QRS

Supreme Court to Hear Empire Case

On July 2, the Supreme Court granted the Government’s petition for certiorari and will review the Ninth Circuit’s decision in Empire v. Azar (now Becerra). The Court is expected to begin to hear oral arguments in October 2021. And we can expect a final decision sometime in the first half of 2022. If the court decides in favor of the Government, DSH calculations will include exhausted Part A, and MSP days in the Medicare fraction, reducing DSH payments for most hospitals – as has been the practice since 2005. If the Court decides in favor of hospitals, it will force CMS and its Medicare Administrative Contractors (MACs) to re-calculate DSH payments accordingly.


Background

In the FFY 2005 Final Rule, CMS directed those exhausted days and other non-covered days be included in the Medicare Fraction of DSH calculations. At issue is the phrase “entitled to benefits” used in the Medicare statute, referring to those patient days that may be included in the DSH Medicare fraction. Up until 2005, “entitled” was interpreted as “eligible” for Medicare– meaning paid by Medicare. The 2005 Final Rule stated that “entitled” meant anyone who had Medicare, whether the benefits had expired, whether they were Medicare Secondary Payer (MSP) etc., were to be included in the fraction. This has had the effect of diluting the Medicare Fraction and thus diminishing DSH payments for most hospitals. Empire challenged this rule on procedural and substantive grounds. In May of 2020, a three-judge panel of the 9th Circuit Court of Appeals found that the 2005 rule was procedurally valid but substantively invalid. This represents a major victory for hospitals, but similar cases heard in the Sixth and Tenth Districts, ruled in favor of the Government, thus creating a dilemma for CMS in how to calculate DSH going forward.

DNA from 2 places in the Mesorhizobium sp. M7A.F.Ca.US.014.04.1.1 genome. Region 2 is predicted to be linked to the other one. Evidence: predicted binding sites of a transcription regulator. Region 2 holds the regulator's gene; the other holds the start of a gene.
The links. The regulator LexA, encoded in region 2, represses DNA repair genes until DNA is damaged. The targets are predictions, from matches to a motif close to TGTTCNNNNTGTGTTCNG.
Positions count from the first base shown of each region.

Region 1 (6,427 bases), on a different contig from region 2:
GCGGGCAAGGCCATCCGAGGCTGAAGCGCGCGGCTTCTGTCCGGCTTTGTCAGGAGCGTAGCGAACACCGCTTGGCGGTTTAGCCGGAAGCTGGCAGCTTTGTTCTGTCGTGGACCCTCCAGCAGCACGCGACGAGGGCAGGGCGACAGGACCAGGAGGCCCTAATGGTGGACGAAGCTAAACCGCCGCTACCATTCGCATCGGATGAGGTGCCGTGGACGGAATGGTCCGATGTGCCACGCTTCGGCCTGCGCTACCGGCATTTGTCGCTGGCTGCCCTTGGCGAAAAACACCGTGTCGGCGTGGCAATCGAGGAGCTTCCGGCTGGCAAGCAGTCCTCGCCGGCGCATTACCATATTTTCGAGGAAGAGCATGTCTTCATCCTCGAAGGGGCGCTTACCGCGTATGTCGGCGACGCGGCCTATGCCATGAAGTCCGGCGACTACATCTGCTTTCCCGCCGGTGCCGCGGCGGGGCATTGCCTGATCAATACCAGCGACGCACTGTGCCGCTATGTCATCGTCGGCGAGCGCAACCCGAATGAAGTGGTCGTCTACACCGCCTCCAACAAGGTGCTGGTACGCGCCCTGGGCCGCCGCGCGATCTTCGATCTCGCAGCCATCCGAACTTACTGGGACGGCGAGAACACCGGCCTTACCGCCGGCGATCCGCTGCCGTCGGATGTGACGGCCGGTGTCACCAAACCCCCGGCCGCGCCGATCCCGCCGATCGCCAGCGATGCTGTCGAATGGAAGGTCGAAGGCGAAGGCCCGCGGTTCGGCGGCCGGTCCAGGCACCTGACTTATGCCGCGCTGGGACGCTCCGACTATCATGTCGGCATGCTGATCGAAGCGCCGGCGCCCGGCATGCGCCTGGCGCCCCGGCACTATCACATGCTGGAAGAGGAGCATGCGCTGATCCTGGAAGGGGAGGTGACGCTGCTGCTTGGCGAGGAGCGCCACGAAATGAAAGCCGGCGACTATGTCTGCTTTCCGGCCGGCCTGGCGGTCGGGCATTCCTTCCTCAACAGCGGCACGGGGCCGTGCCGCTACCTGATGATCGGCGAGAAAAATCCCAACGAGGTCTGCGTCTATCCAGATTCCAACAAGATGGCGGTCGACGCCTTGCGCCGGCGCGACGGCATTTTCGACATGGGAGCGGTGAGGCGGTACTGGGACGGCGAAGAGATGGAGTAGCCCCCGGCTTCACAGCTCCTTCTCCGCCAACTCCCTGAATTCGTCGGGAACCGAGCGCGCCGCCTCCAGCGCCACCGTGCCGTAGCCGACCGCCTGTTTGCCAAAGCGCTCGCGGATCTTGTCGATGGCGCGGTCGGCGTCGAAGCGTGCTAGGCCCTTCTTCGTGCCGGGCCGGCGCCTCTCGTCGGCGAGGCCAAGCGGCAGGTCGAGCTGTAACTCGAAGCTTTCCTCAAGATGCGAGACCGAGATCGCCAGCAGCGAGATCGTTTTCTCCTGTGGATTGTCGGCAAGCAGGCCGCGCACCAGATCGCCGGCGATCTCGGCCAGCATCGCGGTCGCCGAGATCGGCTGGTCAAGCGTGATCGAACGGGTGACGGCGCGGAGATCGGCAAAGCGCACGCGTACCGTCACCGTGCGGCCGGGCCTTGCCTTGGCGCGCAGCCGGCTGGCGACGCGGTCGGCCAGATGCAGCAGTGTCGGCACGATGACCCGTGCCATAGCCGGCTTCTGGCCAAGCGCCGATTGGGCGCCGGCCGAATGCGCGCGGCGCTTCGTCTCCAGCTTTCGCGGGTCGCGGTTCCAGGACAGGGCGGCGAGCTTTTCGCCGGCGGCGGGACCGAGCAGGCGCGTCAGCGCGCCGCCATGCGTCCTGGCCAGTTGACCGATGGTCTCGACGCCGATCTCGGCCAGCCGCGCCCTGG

On July 14, 2020, the government asked for a rehearing before the entire 9th Circuit. But in October, the 9th Circuit denied the government’s petition for rehearing. This left the government with only one remaining course of action: a writ of certiorari, appealing the case to the Supreme Court. Subsequently, the hospitals filed a conditional cross petition for certiorari: that if the Court grants the Government’s petition and takes review of the case on its merits, it should also review the Ninth Circuit’s holding that the FY 2005 final rule was procedurally valid.


On January 10, 2021, CMS filed its opposition to a motion that would enforce the 9th Circuit’s decision in Empire v. Azar. At issue is whether Empire’s vacatur of the 2005 Final Rule, applies only to hospitals in the jurisdiction of the 9th Circuit, or to all US hospitals. In CMS’s motion, the Secretary explicitly acknowledges that Empire’s vacatur is binding within the 9th Circuit. This admission appears to open the door for immediate resolution of the exhausted day cases pending in district courts subject to the 9th Circuit.


On July 2, 2021, the Supreme Court granted the Government’s petition for hearing the case on merit but denied the hospital’s conditional cross petition for review of procedural validity.


Implications

CMS’s January 2021 motion acknowledged that the Empire vacatur is binding within the 9th Circuit jurisdiction. This includes hospitals in Alaska, Washington, Oregon, California, Idaho, Nevada, Arizona, and Montana. A final decision by the Supreme Court will establish a single rule for all hospitals. If the hospitals prevail, it will require MACs to change methodology for calculating DSH payments going forward. But what about lost revenue due hospitals from 2005 to present? Most likely, settlement negotiations will be initiated between CMS and hospitals with valid appeals for FFY 2005 to present. Also, this would significantly impact hospitals that take advantage of the 2020 rule allowing providers to realign/rebase their SSI percentage (going back to 2005 and earlier). And further, there is the possibility that this decision could provide valuable precedent for “Part C” cases currently before the courts (e.g., Allina v. Azar).